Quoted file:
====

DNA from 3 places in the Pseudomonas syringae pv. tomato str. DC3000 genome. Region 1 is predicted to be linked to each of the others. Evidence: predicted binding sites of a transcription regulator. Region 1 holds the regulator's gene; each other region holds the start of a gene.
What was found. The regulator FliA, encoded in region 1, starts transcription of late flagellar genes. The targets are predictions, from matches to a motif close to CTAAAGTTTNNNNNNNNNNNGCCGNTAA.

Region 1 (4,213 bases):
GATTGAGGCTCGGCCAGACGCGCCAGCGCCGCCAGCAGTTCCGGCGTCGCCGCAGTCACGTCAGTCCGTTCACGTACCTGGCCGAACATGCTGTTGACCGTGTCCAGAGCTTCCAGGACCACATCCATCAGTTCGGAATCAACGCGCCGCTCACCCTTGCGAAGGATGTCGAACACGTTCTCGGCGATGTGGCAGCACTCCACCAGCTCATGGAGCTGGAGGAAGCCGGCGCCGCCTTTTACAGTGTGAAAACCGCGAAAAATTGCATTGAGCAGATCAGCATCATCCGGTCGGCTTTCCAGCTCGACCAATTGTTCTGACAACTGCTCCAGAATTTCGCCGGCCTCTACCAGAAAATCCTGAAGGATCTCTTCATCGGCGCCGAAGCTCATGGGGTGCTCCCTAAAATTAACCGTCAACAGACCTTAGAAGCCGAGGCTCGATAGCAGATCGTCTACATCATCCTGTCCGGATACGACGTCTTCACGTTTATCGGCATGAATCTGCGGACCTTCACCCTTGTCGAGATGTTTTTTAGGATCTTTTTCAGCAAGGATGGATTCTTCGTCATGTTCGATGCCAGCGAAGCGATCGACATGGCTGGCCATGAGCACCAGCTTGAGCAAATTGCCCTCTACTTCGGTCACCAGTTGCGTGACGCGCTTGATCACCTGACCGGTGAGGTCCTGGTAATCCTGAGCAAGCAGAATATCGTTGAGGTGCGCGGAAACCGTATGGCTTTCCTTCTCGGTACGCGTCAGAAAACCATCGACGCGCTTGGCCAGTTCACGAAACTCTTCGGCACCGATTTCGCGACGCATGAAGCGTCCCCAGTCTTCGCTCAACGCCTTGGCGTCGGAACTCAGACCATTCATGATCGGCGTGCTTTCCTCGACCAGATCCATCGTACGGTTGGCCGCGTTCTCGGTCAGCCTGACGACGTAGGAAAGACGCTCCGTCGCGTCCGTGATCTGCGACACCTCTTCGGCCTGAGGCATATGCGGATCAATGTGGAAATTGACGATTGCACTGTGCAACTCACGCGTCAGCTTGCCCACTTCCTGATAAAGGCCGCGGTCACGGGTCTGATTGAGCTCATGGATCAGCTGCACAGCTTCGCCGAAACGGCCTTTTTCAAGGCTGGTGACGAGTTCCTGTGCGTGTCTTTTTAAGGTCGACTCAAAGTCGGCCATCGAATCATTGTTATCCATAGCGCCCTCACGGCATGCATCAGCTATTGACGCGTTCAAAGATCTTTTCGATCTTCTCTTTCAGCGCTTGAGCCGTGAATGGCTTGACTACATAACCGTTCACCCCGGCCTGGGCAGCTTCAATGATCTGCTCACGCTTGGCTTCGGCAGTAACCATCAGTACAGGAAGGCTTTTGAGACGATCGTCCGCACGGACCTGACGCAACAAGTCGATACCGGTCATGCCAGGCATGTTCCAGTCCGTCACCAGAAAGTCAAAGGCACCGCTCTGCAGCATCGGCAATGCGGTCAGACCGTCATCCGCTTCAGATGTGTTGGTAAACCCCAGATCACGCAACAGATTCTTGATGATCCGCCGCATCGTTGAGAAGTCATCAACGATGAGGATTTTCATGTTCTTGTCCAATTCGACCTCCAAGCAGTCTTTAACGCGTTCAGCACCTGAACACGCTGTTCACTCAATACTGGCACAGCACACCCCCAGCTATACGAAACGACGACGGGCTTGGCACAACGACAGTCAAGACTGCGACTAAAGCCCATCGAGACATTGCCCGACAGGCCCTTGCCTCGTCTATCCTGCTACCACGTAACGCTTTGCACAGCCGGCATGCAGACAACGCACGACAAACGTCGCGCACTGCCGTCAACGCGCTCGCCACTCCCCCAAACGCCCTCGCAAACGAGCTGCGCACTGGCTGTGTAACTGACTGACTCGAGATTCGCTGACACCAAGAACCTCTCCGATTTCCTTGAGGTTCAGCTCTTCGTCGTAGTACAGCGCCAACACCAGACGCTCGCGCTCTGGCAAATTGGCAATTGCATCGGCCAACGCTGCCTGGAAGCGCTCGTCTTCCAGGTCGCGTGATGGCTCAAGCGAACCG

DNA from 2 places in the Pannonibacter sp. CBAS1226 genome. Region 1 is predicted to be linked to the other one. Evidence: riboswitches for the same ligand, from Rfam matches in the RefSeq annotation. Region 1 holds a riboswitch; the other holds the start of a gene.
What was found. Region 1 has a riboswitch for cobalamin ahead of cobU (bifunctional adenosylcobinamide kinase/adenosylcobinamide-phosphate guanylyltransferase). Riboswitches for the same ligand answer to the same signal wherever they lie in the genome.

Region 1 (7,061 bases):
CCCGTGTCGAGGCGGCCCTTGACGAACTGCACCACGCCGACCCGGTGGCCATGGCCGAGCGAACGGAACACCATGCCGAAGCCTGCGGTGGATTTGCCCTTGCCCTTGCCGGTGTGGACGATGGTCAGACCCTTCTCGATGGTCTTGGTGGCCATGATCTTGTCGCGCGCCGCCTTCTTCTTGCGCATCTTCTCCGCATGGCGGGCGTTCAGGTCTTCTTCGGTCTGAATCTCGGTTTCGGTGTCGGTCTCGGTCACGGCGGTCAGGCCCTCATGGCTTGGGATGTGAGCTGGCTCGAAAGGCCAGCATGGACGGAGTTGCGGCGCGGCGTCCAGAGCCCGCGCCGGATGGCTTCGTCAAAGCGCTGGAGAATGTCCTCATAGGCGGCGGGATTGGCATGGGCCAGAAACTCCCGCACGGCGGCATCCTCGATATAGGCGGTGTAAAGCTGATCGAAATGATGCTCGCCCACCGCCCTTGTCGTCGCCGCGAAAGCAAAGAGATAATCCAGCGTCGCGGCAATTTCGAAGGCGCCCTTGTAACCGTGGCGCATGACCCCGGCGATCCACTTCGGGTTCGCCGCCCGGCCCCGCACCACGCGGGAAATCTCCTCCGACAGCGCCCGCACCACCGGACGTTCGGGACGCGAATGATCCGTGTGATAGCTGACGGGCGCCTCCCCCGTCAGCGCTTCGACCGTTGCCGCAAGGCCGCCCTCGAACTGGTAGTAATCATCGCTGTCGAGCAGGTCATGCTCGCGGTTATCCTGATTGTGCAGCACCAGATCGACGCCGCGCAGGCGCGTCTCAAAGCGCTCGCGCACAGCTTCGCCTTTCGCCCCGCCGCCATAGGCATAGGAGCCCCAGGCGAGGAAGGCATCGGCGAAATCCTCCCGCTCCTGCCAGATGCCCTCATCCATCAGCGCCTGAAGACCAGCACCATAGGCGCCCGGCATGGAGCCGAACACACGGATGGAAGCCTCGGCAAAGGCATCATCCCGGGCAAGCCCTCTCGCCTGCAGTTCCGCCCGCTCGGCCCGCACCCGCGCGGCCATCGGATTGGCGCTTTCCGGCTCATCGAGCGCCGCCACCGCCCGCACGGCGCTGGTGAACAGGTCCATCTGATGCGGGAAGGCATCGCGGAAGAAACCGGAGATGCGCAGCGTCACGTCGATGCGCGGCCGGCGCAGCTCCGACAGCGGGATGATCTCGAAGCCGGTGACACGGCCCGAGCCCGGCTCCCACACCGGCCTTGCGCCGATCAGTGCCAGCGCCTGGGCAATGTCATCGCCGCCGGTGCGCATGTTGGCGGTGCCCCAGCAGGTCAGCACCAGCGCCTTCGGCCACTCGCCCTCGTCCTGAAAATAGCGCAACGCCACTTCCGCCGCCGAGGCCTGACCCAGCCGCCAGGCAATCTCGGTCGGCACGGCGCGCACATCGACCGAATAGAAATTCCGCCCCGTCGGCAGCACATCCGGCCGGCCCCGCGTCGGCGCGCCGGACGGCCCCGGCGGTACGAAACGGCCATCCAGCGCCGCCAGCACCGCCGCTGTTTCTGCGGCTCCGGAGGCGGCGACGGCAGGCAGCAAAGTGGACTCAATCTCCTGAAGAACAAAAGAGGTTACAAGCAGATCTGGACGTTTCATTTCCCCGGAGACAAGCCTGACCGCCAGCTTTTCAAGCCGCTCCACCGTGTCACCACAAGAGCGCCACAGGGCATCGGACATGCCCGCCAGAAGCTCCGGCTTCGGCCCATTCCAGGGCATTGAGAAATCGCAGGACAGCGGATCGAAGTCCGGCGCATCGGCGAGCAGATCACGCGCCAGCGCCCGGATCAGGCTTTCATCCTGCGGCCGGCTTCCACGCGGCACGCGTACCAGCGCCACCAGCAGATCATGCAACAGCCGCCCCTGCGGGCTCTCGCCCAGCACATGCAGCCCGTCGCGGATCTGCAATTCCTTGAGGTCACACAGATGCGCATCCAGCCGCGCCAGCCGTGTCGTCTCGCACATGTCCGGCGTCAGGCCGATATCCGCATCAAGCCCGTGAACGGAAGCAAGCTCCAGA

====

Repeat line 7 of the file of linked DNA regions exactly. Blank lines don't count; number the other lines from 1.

Region 1 (7,061 bases):